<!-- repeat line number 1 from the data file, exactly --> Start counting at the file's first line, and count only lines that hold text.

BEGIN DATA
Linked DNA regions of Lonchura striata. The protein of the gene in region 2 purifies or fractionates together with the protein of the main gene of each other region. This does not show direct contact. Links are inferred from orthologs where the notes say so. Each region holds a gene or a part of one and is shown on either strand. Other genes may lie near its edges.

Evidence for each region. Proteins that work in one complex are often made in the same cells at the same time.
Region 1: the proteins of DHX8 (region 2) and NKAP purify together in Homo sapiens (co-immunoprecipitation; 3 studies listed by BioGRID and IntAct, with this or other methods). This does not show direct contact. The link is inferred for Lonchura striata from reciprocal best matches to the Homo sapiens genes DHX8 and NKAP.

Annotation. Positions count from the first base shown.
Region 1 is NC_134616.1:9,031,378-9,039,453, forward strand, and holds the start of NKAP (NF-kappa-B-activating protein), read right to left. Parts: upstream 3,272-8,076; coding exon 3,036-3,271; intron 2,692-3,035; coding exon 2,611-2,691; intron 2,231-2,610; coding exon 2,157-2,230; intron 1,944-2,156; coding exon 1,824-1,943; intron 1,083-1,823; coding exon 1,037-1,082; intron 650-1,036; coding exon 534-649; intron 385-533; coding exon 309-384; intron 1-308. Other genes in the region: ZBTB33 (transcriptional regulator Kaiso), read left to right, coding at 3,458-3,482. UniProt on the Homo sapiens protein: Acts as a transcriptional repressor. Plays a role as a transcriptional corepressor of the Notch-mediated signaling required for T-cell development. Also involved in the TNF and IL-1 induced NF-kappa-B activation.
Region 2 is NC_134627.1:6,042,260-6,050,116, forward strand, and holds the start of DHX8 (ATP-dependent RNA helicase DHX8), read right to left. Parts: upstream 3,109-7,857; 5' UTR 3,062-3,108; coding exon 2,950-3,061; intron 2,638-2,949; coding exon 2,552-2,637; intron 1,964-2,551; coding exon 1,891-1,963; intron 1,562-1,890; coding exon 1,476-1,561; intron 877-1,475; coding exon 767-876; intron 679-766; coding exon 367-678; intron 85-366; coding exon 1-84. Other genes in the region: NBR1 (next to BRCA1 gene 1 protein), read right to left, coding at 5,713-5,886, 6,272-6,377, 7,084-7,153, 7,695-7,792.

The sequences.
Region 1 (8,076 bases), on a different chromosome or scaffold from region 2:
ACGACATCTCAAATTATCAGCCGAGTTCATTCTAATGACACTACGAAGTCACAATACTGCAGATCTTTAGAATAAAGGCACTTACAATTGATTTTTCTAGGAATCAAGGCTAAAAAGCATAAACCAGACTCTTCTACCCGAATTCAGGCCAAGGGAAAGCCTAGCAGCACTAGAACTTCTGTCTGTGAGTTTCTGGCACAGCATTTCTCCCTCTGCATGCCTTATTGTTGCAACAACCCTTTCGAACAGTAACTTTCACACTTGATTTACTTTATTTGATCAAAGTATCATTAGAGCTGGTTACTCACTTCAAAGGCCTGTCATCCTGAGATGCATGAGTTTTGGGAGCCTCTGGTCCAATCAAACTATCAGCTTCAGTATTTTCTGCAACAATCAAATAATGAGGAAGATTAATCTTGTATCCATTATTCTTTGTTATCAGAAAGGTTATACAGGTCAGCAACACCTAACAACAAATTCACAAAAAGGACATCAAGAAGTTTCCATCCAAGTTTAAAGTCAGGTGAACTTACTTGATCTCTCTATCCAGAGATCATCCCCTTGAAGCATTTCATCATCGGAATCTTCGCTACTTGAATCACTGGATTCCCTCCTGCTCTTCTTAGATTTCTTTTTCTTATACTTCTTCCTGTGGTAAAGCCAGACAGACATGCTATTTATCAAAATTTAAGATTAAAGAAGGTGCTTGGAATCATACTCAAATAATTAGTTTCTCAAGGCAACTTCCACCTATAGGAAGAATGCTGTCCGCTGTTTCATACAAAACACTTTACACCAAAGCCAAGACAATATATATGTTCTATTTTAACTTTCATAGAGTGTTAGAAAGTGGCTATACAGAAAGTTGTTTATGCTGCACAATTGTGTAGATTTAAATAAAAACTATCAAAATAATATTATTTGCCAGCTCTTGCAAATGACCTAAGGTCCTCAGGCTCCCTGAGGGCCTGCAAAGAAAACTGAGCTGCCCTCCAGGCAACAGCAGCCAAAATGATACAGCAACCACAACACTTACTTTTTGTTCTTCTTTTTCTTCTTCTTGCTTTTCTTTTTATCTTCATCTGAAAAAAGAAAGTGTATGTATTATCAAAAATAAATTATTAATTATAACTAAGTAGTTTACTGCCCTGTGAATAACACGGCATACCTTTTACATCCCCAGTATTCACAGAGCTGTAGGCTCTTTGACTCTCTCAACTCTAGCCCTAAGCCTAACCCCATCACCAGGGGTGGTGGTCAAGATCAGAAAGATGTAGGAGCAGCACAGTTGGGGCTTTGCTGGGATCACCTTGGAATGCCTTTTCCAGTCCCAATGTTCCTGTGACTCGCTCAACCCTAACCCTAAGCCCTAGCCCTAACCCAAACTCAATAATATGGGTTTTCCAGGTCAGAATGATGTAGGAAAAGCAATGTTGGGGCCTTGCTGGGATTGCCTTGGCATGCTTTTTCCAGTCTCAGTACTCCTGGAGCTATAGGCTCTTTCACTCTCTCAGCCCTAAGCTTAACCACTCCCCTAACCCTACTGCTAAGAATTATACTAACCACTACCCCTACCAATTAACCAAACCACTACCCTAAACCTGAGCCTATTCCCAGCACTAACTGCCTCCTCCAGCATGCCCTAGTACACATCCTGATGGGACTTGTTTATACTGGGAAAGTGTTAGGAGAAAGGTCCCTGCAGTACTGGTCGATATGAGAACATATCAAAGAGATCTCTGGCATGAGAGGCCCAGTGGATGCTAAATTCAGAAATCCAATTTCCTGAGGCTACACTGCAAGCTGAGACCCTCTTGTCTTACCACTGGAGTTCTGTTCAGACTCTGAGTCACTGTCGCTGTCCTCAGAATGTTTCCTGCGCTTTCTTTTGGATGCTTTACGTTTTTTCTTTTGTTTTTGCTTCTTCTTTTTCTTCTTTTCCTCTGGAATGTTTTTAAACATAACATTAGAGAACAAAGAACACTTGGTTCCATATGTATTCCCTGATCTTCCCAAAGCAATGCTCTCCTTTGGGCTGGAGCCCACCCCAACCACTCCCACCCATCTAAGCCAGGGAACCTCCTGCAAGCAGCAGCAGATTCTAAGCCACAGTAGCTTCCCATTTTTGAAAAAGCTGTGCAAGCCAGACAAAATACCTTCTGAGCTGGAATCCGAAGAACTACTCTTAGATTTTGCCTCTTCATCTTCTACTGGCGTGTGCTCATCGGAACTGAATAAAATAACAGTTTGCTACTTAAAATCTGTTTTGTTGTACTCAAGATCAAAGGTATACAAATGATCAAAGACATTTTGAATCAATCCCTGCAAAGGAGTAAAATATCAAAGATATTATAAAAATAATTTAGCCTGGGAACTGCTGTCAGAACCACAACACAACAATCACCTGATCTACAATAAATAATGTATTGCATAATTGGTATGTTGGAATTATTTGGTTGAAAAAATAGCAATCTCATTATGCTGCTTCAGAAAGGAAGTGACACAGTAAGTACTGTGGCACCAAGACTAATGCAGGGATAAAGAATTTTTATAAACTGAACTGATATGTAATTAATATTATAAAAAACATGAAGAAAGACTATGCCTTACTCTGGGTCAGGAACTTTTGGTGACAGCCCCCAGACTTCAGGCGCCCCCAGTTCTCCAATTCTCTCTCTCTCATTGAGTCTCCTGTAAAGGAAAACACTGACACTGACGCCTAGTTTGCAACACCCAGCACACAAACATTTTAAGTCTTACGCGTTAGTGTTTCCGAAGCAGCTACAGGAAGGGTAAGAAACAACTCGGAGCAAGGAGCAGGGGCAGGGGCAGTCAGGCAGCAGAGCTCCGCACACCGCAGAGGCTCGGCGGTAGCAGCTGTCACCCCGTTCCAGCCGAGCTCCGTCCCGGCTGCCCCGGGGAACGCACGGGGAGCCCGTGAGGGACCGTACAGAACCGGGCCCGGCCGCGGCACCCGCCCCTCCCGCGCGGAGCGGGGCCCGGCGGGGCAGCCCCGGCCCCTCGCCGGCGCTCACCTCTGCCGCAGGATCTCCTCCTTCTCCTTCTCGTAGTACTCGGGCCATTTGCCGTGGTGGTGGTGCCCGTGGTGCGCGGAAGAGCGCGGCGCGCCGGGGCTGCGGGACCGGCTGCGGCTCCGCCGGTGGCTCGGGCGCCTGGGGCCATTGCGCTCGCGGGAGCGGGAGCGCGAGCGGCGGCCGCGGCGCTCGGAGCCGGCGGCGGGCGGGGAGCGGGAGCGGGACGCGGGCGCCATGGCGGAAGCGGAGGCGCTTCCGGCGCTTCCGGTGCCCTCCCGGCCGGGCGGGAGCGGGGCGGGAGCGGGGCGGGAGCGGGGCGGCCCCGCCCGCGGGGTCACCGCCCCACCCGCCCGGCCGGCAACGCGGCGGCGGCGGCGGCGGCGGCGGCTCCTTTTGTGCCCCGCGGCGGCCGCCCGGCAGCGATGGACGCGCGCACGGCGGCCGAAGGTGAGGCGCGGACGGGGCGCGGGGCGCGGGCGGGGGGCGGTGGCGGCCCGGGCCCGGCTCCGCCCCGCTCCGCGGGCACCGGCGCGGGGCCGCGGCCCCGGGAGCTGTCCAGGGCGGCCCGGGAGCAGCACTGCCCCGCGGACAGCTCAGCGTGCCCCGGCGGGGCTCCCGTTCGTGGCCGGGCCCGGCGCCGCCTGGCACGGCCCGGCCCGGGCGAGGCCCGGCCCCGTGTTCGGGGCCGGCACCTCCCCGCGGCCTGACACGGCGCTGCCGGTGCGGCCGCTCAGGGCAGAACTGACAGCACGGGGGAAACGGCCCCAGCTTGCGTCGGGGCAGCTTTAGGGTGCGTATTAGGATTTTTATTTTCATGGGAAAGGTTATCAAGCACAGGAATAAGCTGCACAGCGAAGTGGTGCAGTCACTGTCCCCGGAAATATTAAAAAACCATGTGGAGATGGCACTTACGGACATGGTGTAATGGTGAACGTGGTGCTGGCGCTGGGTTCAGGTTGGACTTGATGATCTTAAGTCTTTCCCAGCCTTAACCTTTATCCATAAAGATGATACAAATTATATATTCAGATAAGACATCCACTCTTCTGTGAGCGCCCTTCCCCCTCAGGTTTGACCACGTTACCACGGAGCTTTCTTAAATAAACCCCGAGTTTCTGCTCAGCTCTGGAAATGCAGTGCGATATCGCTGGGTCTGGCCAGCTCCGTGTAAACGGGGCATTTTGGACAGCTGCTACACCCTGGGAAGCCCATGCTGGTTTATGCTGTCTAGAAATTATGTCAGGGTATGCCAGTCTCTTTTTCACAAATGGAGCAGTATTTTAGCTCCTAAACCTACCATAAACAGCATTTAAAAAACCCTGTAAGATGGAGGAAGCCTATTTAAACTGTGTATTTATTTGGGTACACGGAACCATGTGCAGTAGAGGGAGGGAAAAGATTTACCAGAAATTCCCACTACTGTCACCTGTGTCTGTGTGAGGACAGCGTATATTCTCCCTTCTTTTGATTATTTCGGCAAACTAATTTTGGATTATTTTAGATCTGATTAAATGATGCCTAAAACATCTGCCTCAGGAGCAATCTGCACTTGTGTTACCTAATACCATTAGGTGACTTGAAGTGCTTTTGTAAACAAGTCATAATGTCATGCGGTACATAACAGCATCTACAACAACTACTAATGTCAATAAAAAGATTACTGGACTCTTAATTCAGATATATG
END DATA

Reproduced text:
Linked DNA regions of Lonchura striata. The protein of the gene in region 2 purifies or fractionates together with the protein of the main gene of each other region. This does not show direct contact. Links are inferred from orthologs where the notes say so. Each region holds a gene or a part of one and is shown on either strand. Other genes may lie near its edges.